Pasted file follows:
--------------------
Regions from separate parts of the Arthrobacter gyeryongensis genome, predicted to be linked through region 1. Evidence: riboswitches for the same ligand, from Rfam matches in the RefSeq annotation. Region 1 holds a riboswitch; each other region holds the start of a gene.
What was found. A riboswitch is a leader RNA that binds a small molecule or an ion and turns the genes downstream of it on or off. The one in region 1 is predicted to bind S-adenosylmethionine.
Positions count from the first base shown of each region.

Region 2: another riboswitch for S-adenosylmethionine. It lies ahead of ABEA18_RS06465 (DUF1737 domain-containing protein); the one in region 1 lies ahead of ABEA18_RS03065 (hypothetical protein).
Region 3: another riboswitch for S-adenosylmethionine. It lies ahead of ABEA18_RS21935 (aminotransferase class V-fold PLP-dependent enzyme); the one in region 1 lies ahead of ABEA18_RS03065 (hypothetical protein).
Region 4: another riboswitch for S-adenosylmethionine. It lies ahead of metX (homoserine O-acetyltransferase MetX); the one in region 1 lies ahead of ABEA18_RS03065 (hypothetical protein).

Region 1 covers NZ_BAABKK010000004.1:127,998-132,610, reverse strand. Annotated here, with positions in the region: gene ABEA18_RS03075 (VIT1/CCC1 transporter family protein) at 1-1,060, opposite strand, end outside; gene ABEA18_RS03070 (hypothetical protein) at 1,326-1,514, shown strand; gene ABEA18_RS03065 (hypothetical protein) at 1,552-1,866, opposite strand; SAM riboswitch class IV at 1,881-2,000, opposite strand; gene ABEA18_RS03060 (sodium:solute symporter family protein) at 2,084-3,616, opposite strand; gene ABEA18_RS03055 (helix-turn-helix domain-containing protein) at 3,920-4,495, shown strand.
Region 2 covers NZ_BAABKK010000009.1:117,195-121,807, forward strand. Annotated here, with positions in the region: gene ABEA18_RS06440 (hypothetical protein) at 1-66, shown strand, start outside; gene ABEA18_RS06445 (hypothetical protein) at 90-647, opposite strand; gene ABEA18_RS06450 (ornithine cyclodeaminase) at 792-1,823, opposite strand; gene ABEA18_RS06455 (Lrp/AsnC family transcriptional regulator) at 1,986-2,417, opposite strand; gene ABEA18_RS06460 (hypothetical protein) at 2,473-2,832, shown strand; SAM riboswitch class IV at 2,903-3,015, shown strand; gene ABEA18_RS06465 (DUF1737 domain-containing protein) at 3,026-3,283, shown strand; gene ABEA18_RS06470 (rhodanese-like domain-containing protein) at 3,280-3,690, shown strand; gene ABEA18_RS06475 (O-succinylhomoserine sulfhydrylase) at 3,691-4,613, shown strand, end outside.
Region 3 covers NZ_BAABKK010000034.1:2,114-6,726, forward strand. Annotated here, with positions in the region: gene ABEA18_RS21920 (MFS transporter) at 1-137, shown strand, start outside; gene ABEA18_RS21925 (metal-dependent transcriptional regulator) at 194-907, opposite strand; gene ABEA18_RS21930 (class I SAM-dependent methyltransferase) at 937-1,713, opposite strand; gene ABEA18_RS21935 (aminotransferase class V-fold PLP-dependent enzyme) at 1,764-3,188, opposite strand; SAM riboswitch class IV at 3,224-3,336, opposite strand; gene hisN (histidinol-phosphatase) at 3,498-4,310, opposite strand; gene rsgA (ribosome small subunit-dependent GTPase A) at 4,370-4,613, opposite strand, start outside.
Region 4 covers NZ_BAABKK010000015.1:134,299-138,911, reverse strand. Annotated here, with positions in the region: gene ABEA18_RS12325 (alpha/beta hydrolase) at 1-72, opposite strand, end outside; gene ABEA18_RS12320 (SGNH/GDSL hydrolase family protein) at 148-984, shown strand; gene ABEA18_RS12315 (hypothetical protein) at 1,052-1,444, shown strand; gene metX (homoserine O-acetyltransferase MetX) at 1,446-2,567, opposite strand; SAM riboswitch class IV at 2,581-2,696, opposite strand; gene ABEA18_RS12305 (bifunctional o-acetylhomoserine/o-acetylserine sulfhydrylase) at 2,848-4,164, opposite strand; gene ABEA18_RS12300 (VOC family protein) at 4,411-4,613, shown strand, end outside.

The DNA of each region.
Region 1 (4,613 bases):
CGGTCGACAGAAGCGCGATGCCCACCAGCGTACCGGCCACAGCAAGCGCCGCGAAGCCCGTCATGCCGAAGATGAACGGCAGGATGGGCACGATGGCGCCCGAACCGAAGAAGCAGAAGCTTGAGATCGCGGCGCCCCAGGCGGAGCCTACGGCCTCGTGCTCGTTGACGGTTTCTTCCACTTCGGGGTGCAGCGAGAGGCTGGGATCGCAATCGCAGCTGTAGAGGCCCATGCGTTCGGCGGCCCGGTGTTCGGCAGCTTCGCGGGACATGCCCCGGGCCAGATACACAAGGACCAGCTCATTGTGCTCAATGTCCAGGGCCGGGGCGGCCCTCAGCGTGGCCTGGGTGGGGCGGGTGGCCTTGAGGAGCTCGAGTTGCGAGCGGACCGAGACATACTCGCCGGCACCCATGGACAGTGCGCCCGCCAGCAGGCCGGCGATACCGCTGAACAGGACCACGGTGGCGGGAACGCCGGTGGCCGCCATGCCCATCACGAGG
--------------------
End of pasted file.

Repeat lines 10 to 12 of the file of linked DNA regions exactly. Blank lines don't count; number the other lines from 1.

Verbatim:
Region 4 covers NZ_BAABKK010000015.1:134,299-138,911, reverse strand. Annotated here, with positions in the region: gene ABEA18_RS12325 (alpha/beta hydrolase) at 1-72, opposite strand, end outside; gene ABEA18_RS12320 (SGNH/GDSL hydrolase family protein) at 148-984, shown strand; gene ABEA18_RS12315 (hypothetical protein) at 1,052-1,444, shown strand; gene metX (homoserine O-acetyltransferase MetX) at 1,446-2,567, opposite strand; SAM riboswitch class IV at 2,581-2,696, opposite strand; gene ABEA18_RS12305 (bifunctional o-acetylhomoserine/o-acetylserine sulfhydrylase) at 2,848-4,164, opposite strand; gene ABEA18_RS12300 (VOC family protein) at 4,411-4,613, shown strand, end outside.

The DNA of each region.
Region 1 (4,613 bases):